Glad to hear you are still enjoying yours. I haven't ridden mine this year because I have been busy riding my other bicycles. However, I'm keeping mine for a rainy day or to pay for my son's college tuition one day.

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    2. That's funny. I too have this same Guerciotti (second owner) and also have a carbon Specialized Roubaix! I've been looking to see if I can upgrade the drivetrain. The Guerciotti was fine in flat Texas (except for the ghost shifting), but when I moved to NH the hills here are a bit much for me on those old gears.

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    3. That's funny. I too have this same Guerciotti (second owner) and also have a carbon Specialized Roubaix! I've been looking to see if I can upgrade the drivetrain. The Guerciotti was fine in flat Texas (except for the ghost shifting), but when I moved to NH the hills here are a bit much for me on those old gears.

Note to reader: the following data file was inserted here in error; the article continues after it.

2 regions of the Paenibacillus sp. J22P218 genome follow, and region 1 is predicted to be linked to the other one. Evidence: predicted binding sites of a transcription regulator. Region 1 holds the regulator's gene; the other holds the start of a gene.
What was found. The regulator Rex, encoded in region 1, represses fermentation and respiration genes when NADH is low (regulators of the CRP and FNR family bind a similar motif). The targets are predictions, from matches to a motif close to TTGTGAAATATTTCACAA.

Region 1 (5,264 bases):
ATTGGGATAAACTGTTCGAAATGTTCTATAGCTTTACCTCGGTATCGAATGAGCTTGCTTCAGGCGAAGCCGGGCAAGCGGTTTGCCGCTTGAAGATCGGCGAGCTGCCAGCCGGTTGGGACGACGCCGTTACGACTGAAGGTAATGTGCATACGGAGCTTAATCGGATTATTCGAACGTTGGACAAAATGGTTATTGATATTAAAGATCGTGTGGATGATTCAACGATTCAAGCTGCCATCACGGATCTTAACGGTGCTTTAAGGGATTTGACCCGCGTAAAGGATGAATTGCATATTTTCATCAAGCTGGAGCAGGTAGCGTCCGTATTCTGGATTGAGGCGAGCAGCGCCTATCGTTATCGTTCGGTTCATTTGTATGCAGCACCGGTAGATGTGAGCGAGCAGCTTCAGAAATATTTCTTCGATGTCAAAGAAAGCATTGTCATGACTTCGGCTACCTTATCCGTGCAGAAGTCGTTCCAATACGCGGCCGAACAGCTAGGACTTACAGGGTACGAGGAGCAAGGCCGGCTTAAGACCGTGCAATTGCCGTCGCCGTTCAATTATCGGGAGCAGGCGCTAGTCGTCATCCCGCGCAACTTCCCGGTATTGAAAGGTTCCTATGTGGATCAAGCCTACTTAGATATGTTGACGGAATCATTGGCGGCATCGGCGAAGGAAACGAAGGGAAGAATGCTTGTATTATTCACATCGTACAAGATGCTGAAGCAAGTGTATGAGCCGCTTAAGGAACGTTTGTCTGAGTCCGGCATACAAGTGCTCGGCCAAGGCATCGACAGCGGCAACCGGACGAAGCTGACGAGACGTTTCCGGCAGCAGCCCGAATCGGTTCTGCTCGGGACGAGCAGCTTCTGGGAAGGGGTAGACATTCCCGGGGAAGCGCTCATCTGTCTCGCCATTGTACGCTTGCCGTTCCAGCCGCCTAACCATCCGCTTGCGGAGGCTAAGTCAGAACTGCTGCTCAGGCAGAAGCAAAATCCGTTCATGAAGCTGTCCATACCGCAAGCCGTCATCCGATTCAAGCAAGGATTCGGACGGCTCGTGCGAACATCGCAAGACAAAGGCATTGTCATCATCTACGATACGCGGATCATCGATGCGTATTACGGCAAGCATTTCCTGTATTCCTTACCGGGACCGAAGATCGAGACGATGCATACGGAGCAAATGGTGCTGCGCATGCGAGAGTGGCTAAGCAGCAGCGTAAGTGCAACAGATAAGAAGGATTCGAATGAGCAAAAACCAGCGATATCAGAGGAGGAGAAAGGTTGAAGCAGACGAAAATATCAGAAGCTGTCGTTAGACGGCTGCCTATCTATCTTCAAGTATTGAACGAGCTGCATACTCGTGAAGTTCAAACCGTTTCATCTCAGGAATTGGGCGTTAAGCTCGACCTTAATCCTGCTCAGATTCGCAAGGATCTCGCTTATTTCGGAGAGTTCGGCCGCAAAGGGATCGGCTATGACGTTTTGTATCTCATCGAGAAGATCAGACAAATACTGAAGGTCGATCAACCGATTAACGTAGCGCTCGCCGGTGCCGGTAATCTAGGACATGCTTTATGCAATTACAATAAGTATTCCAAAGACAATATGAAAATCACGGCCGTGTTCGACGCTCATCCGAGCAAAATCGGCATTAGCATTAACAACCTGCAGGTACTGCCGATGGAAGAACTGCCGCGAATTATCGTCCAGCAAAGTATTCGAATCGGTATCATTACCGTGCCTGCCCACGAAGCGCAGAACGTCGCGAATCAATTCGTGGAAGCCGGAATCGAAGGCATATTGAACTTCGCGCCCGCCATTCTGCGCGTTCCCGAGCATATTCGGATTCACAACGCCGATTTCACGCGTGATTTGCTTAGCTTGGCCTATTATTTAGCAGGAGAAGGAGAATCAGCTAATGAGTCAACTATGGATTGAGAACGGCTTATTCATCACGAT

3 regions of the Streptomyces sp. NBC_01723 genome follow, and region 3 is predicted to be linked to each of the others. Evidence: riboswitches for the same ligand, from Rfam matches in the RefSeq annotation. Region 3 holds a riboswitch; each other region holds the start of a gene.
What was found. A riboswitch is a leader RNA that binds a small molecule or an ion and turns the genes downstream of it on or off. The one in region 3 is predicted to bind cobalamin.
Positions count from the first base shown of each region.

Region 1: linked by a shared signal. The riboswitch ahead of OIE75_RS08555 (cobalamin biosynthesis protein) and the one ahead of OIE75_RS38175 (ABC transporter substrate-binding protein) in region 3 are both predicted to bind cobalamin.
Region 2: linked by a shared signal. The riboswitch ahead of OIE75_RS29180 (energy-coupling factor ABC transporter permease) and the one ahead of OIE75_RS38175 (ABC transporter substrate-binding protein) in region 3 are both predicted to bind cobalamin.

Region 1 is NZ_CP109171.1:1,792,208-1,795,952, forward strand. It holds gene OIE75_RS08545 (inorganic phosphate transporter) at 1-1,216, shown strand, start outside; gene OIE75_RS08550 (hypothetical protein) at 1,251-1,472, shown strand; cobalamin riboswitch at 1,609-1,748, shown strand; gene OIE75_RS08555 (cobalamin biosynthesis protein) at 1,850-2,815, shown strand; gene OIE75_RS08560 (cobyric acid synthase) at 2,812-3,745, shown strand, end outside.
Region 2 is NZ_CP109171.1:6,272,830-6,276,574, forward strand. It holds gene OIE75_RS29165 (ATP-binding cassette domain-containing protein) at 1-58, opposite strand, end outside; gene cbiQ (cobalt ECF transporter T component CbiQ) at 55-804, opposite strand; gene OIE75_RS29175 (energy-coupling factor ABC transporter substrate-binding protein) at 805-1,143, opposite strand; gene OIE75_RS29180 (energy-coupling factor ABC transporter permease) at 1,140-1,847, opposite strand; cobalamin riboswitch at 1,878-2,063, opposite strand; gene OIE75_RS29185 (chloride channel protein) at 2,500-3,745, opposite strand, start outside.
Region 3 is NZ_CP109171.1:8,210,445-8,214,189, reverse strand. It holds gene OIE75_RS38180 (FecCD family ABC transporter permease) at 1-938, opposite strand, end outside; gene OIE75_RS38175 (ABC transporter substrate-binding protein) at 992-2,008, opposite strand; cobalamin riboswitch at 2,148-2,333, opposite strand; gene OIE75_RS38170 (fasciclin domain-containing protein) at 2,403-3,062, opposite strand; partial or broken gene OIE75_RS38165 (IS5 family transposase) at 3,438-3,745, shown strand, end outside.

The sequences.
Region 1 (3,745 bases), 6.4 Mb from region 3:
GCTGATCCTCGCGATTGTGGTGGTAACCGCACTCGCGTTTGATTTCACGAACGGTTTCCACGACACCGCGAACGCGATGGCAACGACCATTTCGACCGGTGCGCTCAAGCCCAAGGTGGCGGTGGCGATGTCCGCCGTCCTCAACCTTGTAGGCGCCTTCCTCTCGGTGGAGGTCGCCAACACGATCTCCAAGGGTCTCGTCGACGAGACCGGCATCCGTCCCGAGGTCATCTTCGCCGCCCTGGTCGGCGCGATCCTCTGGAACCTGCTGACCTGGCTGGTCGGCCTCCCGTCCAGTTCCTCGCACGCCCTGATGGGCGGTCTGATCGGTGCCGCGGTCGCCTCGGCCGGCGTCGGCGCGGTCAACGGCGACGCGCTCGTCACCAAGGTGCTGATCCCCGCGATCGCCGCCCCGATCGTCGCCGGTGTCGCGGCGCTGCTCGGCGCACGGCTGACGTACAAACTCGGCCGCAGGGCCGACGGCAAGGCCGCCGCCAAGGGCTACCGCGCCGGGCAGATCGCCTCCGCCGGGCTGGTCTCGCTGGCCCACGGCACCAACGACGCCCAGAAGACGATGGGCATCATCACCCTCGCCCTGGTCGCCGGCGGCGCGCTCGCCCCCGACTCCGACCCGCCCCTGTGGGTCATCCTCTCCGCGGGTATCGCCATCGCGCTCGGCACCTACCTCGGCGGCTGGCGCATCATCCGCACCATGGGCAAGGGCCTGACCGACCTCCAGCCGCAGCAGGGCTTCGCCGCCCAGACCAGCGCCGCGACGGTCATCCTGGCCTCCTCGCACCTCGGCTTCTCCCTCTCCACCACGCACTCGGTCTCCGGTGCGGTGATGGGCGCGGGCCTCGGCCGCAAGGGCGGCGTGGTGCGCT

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  4. Johnny,

    Sorry for the delayed (2 years!) response. If memory serves me correctly it was $1300.00 and some change. (All Campy). Same bike with a Shimano 105 grupo was $900 range. I remember because I specifically only wanted Campy on the bike.